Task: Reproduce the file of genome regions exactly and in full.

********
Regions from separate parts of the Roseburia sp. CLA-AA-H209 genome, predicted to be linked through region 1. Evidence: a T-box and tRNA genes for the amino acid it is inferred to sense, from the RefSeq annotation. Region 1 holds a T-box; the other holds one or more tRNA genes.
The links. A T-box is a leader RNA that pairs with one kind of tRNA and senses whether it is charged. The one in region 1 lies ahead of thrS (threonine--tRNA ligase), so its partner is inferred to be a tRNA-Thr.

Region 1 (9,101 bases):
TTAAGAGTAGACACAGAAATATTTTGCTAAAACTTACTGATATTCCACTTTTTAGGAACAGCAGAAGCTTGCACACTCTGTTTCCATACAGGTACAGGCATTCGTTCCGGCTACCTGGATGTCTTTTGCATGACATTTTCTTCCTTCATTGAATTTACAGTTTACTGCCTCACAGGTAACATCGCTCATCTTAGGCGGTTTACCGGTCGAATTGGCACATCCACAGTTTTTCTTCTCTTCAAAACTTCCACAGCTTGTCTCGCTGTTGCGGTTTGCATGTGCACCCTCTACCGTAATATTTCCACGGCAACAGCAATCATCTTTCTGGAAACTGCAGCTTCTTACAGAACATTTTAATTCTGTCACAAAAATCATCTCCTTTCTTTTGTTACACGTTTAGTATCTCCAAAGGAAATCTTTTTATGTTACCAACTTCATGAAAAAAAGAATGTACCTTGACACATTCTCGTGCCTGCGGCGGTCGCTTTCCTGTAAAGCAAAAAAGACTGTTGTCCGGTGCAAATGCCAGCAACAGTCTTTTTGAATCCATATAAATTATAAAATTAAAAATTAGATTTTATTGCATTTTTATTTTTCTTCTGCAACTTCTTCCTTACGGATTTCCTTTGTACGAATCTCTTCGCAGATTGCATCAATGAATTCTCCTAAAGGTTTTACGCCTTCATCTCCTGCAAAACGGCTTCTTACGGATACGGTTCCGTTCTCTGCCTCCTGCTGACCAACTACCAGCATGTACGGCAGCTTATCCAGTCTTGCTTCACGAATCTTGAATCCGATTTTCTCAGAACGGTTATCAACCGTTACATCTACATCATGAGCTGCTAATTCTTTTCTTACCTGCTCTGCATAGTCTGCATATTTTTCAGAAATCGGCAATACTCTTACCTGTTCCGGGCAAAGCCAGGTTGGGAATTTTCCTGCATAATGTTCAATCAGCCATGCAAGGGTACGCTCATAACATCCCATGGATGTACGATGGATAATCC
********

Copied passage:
Regions from separate parts of the Roseburia sp. CLA-AA-H209 genome, predicted to be linked through region 1. Evidence: a T-box and tRNA genes for the amino acid it is inferred to sense, from the RefSeq annotation. Region 1 holds a T-box; the other holds one or more tRNA genes.
The links. A T-box is a leader RNA that pairs with one kind of tRNA and senses whether it is charged. The one in region 1 lies ahead of thrS (threonine--tRNA ligase), so its partner is inferred to be a tRNA-Thr.

Region 1 (9,101 bases):
TTAAGAGTAGACACAGAAATATTTTGCTAAAACTTACTGATATTCCACTTTTTAGGAACAGCAGAAGCTTGCACACTCTGTTTCCATACAGGTACAGGCATTCGTTCCGGCTACCTGGATGTCTTTTGCATGACATTTTCTTCCTTCATTGAATTTACAGTTTACTGCCTCACAGGTAACATCGCTCATCTTAGGCGGTTTACCGGTCGAATTGGCACATCCACAGTTTTTCTTCTCTTCAAAACTTCCACAGCTTGTCTCGCTGTTGCGGTTTGCATGTGCACCCTCTACCGTAATATTTCCACGGCAACAGCAATCATCTTTCTGGAAACTGCAGCTTCTTACAGAACATTTTAATTCTGTCACAAAAATCATCTCCTTTCTTTTGTTACACGTTTAGTATCTCCAAAGGAAATCTTTTTATGTTACCAACTTCATGAAAAAAAGAATGTACCTTGACACATTCTCGTGCCTGCGGCGGTCGCTTTCCTGTAAAGCAAAAAAGACTGTTGTCCGGTGCAAATGCCAGCAACAGTCTTTTTGAATCCATATAAATTATAAAATTAAAAATTAGATTTTATTGCATTTTTATTTTTCTTCTGCAACTTCTTCCTTACGGATTTCCTTTGTACGAATCTCTTCGCAGATTGCATCAATGAATTCTCCTAAAGGTTTTACGCCTTCATCTCCTGCAAAACGGCTTCTTACGGATACGGTTCCGTTCTCTGCCTCCTGCTGACCAACTACCAGCATGTACGGCAGCTTATCCAGTCTTGCTTCACGAATCTTGAATCCGATTTTCTCAGAACGGTTATCAACCGTTACATCTACATCATGAGCTGCTAATTCTTTTCTTACCTGCTCTGCATAGTCTGCATATTTTTCAGAAATCGGCAATACTCTTACCTGTTCCGGGCAAAGCCAGGTTGGGAATTTTCCTGCATAATGTTCAATCAGCCATGCAAGGGTACGCTCATAACATCCCATGGATGTACGATGGATAATCC